The Significance of Jesus’ first miracle: Why did He turn water into wine?
Jesus’ first recorded miracle on earth is found in the second chapter of St. John’s gospel, verses 1to 11. It’s a curious case of divine intervention, turning water into wine at a wedding feast, apparently to save the bridegroom from a huge embarrassment. But is that all?
No way. There’s lots more to the story.
It’s safe to assume the wedding was of a relative or friend of Mary’s since she’s involved in the arrangements. The servants share the problem with her, that the wine has run out.
- Jesus has begun gathering disciples by now. He has 5 followers. Two, who had followed John the Baptist: Andrew and John (Ref: John 1:35-37). Andrew’s brother Simon Peter. Philip (whom Jesus finds and says simply: ‘Follow me’ John 1:43) and then Nathaniel, who responds to Philip’s call with the famous line: ‘Can anything good come out of Nazareth?’
I find it interesting that Jesus doesn’t berate Nathaniel for his cynicism. On the contrary, He declares that Nathaniel is a true Israelite and that ‘in him there is no guile’. He immediately demonstrates His divine vision by telling Nathaniel that He’d seen him sitting under a fig tree. This blows Nathaniel’s mind and he responds: ‘Rabbi, thou art the Son of God…’ (John 1:49).
#I feel this encounter demonstrates that God doesn’t get angry with honest doubt. Remember Mary’s innocent query when the angel Gabriel announces that she’s going to conceive a holy child? Mary asks: ‘How can this be, for I know not a man?’ (Luke 1:34).
In contrast, when Zechariah receives an angelic message (from the same angel Gabriel) about becoming a father (he and Elizabeth were childless and pretty old) and puts forth a similar query: ‘How shall I know this? For I am an old man and my wife is advanced in years’ (Luke 1:19), the angel says he’ll remain mute until his child is born because he did not believe God’s words.
There could be two explanations for the different responses of God’s angel to Zechariah and Mary.
i) As a priest, Zechariah was perhaps expected to display faith in God’s word. Besides, he’d been beseeching the Lord for a child for many years. When his fatherhood was announced, he could not believe it. Contrast this again with Abraham, who was in a similar position (childless) when God announced that he’d become the father of a great nation. Abraham believed God and it was credited to him as righteousness! Clearly, God was displeased with Zechariah’s unbelief.
ii) The angel strikes Zechariah mute so that he could not articulate any further doubts! God knows our hearts. Perhaps Zach would’ve confessed doubt instead of faith.
Now, back to the wedding in Cana.
Mary is already there. Jesus and his disciples are invited. The wine runs out and Mary relays the problem to Jesus. His reply is rather gruff: ‘Woman, what does this have to do with me? My hour has not yet come.’ (John 2:4). I’m sure the Lord meant exactly that: His ministry hadn’t yet begun. But look at her response: she says to the servants: ‘Do whatever he tells you.’
As His mother, she knows His heart and knows He has the power to perform miracles!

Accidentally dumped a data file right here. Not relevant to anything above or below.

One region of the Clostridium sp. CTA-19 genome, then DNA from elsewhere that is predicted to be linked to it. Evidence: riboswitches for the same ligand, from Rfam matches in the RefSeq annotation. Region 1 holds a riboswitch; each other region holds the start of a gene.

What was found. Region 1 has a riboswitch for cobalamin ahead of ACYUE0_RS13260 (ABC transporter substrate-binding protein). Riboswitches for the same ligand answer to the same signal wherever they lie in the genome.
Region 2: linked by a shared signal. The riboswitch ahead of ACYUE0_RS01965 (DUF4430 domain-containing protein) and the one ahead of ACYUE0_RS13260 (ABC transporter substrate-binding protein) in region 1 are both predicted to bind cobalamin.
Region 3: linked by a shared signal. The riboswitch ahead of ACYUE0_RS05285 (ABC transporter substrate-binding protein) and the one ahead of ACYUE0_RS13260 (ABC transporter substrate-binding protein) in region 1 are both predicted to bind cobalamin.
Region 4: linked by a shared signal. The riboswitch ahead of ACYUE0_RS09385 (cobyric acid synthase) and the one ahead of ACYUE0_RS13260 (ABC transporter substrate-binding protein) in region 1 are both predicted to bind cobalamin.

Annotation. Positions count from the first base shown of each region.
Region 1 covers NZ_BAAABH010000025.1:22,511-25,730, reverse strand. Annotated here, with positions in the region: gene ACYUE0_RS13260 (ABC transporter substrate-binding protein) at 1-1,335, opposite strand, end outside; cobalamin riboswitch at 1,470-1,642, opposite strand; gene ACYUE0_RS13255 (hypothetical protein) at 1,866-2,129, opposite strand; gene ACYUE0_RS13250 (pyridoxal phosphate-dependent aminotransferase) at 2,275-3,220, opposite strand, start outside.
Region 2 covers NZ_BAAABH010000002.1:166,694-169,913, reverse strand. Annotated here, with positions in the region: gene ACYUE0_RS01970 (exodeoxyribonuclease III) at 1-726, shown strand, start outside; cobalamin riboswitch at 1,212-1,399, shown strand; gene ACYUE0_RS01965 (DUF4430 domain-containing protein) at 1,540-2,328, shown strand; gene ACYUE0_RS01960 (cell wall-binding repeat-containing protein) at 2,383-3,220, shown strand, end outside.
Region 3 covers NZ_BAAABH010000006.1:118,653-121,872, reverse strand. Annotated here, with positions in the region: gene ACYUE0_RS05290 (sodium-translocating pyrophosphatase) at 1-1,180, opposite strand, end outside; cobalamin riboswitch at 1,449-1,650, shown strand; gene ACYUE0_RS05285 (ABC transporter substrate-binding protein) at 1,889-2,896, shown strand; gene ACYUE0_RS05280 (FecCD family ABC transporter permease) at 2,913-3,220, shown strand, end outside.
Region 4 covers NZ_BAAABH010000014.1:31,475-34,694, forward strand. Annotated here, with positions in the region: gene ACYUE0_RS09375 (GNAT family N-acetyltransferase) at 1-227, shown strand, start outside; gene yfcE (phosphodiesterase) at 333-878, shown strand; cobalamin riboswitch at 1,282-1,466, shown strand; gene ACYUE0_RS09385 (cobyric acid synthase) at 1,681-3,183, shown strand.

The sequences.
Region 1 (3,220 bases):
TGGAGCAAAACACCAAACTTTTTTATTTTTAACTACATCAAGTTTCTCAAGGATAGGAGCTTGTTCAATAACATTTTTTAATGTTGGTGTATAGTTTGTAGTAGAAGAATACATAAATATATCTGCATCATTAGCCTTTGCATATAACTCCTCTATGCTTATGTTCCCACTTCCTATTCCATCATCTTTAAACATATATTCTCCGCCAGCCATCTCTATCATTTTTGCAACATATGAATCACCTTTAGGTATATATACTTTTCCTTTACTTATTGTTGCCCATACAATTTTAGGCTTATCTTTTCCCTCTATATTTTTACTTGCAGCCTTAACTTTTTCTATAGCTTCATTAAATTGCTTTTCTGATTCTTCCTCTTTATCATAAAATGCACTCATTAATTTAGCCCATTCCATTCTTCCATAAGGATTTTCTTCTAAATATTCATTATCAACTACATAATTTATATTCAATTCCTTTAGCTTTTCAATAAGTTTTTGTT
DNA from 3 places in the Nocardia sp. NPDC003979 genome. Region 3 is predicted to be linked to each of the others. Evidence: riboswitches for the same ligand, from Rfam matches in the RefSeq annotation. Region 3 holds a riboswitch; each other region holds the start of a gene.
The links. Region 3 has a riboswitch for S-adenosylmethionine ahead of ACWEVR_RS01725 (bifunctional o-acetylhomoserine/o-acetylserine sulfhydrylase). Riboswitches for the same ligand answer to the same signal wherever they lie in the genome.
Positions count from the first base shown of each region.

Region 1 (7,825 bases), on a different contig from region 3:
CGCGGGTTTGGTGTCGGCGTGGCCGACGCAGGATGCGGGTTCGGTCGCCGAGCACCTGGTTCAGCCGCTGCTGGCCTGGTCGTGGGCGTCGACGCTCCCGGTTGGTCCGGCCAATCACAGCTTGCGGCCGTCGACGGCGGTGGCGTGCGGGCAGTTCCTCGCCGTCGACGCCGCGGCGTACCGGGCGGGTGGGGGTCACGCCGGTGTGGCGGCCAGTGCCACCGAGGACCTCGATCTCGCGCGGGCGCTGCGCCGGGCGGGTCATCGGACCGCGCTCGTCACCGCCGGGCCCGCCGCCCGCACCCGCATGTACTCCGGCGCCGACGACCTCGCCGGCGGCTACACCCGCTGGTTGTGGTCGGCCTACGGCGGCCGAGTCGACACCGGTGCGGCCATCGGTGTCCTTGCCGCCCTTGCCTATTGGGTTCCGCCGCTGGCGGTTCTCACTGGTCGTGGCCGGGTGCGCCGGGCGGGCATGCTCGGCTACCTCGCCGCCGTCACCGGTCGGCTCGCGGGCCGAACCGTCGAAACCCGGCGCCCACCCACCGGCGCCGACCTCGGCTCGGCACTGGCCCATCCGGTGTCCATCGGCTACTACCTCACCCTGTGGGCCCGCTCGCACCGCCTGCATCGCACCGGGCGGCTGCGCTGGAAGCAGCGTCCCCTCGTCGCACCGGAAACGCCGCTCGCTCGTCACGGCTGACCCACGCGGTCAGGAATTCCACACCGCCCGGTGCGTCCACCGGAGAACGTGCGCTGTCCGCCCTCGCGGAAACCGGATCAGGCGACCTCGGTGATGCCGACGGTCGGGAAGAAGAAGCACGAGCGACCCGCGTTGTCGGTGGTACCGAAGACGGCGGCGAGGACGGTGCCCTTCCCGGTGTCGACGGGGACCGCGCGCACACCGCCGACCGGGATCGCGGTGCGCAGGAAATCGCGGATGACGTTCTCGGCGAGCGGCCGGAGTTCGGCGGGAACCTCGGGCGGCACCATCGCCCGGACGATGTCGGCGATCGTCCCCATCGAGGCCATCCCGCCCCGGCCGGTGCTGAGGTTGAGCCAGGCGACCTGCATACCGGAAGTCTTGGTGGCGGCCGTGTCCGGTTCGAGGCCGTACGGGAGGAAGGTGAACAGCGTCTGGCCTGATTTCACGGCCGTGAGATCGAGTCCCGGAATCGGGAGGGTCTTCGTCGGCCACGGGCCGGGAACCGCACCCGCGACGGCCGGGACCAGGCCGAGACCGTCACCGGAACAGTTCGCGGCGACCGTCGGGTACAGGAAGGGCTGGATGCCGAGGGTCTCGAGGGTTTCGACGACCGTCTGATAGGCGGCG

What does this episode reveal about the Lord?
a) that when there’s a need, He responds;
b) that He cares deeply about our respect in society. Running out of wine would’ve been a huge social blunder for the bridegroom. It’s clear that in this context, it was the bridegroom who was responsible for the arrangements. The ‘ruler of the feast’ (or the Master of Ceremonies) takes the bridegroom aside and compliments him on the excellent quality of the wine.
c) God honours marriage
d) God sanctions festivity and joy on good occasions. (Ref: ‘The joy of the Lord is your strength’ Nehemiah 8:10; ‘Rejoice in the Lord, always and again I say, rejoice’ Philippians 4:4 and many other scriptures).
e) 400 years had elapsed since the Jews had seen a miracle. Daniel's era was the last age of Jewish miracles. No wonder, therefore, that the simultaneous appearance of a prophet like John the Baptist and a man who worked miracles like Jesus attracted so much attention. People were stirred up and excited!
Also reveals that God confirms His word by signs and wonders. The 5 disciples had already committed their lives to Jesus. The miracle at Cana revealed His glory and caused them to believe in Him.
f) The miracle foreshadows Christ as the true bridegroom and the church as His bride.
h) Why did He use ceremonial washing jars?
These were used for washing of hands and feet in deference to the Levitical law (Leviticus 15:11). So, the water from the jars was usually for cleaning the outside of the body.
#Jesus replaced it with something on the inside.
i) the fact that the new wine was better than the old wine symbolizes the new covenant being better than the old. Moses’ first miracle turned water into blood (Exodus 7:20). But Jesus’ first miracle turned water into precious wine!
j) Great wine takes a long time to ferment. Jesus bypassed the entire time frame in moments, revealing His authority over the laws of nature, the way He did later by quieting the winds (Matthew 8:24-27) and by walking on water (Matthew 14: 23-27).
f) Throughout the scriptures, wine is symbolic of God’s grace and our resultant joy. It’s unnecessary for life. Its superfluity is a picture of God’s abundant grace.
- Our Lord makes the best wine without money or price (Isaiah 55:1-2)
It is God’s nature to do abundantly more than we can ask or imagine!
Ref: Jehovah Jireh: God is our provider. He shall supply all our needs according to His riches in glory!